BURLEY — It took 12 years of running franchise fast-food restaurants for Blake Ruffing, owner of Burley Burger, to fine-tune his perfect burger joint.
He’s now flung the doors open so the public can enjoy his quintessential burger at 333 W. Main St. He will also participate in a renaissance of West Main Street with two other businesses, H&L Real Estate Company and New York Life, during a block party Tuesday. During the party, the public can tour the buildings.
Burley Burger’s menu, featuring fare aimed at pleasing the locals like the Big and Little Burley and the Big and Little Bobcat, also has fresh salads, wraps with a choice of crispy or grilled chicken and breakfast items like biscuits and gravy and breakfast burritos. They also have sweet potato fries and Burley fries, sourced exclusively from McCain Foods, and milkshakes so thick they can be held upside down, he said.
Ruffing wanted to be loyal to the local french fry maker, so he ordered every product McCain makes.
“I wanted the burgers to represent the town,” said Ruffing, who owns the restaurant with his wife Ginette. “I wanted to start my own brand and this is the perfect place to do it.”
All of the ingredients, including the condiments, are fresh.
Ruffing bought the building in June that formerly housed Main Street Burger and before that a string of similar eateries. It was originally built as an A & W Restaurant with the signature cone-shaped roof.
“I was going to tear it down because it would have cost less to do that than renovate it,” Ruffing said.
But, a neighbor lady approached him and said that her husband had proposed to her at the restaurant, and she asked him not to tear the cone down. Another woman came over and reminisced about her first job at age 16 years at the restaurant.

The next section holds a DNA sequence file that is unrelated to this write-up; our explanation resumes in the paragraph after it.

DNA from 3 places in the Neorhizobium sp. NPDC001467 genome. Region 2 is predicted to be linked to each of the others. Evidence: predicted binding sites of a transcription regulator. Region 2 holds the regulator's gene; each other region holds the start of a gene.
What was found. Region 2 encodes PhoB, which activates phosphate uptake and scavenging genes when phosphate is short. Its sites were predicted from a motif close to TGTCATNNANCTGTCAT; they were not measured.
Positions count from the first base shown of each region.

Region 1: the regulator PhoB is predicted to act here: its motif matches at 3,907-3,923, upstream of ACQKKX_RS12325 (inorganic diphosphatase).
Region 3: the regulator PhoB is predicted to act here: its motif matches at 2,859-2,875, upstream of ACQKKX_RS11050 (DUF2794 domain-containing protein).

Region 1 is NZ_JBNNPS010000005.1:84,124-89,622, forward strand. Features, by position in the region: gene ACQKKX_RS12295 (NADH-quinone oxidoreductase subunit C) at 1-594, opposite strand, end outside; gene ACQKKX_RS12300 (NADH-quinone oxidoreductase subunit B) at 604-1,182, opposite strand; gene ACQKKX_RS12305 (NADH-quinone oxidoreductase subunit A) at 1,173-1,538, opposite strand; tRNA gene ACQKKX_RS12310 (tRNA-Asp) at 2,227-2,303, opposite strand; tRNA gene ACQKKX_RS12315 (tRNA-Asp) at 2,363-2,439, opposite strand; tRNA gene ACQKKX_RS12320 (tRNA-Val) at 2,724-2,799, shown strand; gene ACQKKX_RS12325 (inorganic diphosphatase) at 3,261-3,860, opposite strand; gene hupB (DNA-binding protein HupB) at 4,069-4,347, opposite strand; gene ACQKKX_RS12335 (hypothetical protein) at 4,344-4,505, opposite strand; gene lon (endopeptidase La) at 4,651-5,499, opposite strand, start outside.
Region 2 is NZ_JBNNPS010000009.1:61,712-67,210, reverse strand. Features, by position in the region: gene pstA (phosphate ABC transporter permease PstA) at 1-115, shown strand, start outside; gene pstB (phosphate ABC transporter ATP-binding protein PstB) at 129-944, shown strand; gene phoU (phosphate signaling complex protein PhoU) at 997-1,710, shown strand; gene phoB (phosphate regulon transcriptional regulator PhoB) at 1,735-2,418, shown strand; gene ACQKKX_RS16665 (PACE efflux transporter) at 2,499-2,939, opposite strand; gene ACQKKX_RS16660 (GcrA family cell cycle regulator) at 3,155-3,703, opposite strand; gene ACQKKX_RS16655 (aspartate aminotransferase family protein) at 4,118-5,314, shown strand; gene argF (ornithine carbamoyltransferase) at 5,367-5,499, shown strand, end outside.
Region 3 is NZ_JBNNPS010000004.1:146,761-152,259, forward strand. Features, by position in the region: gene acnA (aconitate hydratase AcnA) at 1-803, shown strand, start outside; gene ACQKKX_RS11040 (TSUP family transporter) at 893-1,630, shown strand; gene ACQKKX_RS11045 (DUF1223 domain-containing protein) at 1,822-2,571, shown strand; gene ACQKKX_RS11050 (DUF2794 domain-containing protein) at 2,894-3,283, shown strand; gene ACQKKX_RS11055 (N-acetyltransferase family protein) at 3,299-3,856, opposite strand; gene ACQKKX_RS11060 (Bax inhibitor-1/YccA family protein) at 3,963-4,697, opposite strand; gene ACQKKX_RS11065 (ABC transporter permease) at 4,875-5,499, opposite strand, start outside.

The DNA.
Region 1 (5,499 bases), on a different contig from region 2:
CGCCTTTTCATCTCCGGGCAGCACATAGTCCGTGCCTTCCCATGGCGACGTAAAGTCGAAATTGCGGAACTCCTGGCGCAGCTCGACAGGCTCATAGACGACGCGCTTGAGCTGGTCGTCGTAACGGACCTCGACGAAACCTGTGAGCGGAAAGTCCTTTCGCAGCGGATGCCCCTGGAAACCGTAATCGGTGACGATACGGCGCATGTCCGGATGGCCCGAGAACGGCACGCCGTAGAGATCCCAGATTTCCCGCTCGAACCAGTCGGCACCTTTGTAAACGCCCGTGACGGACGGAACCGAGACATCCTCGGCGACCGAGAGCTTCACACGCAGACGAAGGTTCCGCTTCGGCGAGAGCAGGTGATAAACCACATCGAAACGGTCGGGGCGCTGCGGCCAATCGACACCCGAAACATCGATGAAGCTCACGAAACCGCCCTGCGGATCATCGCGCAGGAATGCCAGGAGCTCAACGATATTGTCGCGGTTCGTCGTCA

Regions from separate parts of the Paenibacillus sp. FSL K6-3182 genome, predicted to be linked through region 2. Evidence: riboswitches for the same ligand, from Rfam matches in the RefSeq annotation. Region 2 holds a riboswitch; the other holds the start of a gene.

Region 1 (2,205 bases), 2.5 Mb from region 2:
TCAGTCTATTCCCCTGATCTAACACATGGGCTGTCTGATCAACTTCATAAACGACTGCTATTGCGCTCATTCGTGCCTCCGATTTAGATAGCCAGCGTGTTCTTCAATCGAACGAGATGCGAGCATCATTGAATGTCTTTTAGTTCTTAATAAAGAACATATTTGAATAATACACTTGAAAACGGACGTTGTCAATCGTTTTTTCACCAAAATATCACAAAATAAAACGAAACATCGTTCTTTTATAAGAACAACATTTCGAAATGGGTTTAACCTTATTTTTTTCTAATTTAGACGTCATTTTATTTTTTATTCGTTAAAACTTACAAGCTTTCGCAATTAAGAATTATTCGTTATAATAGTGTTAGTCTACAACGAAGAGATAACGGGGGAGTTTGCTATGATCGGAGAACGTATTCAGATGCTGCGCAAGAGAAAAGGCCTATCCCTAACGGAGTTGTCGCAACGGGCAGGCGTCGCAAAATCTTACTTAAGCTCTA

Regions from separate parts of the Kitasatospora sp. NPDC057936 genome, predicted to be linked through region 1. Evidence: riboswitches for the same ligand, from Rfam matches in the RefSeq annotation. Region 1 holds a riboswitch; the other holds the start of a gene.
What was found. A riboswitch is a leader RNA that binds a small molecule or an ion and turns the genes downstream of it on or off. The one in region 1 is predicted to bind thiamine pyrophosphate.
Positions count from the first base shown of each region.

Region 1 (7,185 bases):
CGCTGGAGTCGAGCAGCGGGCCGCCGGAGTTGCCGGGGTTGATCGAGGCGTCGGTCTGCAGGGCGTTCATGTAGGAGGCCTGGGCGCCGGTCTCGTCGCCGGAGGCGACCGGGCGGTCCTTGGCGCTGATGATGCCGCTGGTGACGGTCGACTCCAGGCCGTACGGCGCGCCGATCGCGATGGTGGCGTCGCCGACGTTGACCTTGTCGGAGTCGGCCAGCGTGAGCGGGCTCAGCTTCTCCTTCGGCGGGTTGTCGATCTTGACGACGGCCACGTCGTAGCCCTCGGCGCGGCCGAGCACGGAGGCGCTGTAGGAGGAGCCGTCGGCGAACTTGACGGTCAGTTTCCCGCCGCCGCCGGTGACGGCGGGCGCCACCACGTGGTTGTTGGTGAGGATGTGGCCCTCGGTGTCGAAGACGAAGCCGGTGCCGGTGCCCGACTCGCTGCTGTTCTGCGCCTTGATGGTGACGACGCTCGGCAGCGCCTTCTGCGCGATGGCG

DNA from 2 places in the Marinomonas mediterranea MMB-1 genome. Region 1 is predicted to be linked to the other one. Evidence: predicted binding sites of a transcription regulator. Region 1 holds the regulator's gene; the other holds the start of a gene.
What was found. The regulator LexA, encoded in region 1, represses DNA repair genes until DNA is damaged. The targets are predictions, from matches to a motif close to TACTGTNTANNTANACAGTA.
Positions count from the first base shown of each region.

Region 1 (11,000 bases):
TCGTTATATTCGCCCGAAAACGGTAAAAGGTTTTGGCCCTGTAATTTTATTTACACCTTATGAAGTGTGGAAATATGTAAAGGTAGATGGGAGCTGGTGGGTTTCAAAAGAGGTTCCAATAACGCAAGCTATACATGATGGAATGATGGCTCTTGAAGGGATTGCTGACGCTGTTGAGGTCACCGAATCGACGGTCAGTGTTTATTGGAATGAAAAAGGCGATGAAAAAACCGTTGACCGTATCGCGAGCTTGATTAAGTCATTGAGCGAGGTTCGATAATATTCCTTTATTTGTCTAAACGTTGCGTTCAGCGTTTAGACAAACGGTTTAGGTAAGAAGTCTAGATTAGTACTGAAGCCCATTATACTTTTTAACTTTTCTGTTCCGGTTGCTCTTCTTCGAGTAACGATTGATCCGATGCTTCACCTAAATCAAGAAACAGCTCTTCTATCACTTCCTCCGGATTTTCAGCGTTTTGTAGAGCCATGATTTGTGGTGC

“I could have built another building a lot cheaper,” he said. “I had to spend a lot of extra money to rebuild this one but I decided to keep it rather than doze it down.”
Ruffing has invested nearly $500,000 in the restaurant that will employ 30 people. The amount was double what he originally intended to spend.
He tore the interior down to the exterior walls to keep the roof line intact and rebuilt from there. The 1950s era restaurant contained a few surprises. Inside the office, his son pulled on a key ring and discovered a hidden room behind a bookcase, and there is a large room underneath the dining space.
The downstairs was full of old A&W items like a 1950s root beer vat they used to mix the brew, cash registers, typewriters and the old carhop trays that fit on car windows.
They also found odd items buried in parking lot when it was re-surfaced including tools and pieces of metal.
“It was really odd,” he said.
Ruffing repaired the restaurant’s original benches that were stored downstairs and used wire brushes to strip the finish and give them a new luster. The old awning outside was torn down and a drive-through window installed.
For inside décor he chose to follow the lead of Teresa Loya, owner of H&L Real Estate Company, who renovated a building next door, 321 W. Main St., by using silver corrugated metal on the walls.
Loya’s building housing her business and an office space that she rents to New York Life. She purchased the building in May 2017.
“I passed by the building, it was for sale and it was just right,” Loya said. “When you start a brokerage you have to have low overhead to stay viable with the competition. The way I do business is really simple. I don’t need fluff or fanciness.”
Business often gets too complicated, she said. Renovating a building on West Main Street was the perfect choice for her.
“I came in and ripped everything out,” Loya said. “And then I went Pinterest crazy looking for ideas that I liked.”
Loya found a few surprises during renovation too like a garage door hidden in a wall.
She wanted to keep the original brick and block in the building so she went with a rustic theme using a multicolored plank ceiling, silver corrugated metal and concrete floors. She plans to redo the exterior of the building this summer.
“Everyone has put money into this block because we believe in this community,” Cammon Wutzke, agent for New York Life, said.
Loya, who has had her real estate license since 2001 and has been a broker since last year has two agents in the office, Marion Wadsworth and Alexis Aldrich.
“Everyone on this whole street is fantastic,” Ruffing said.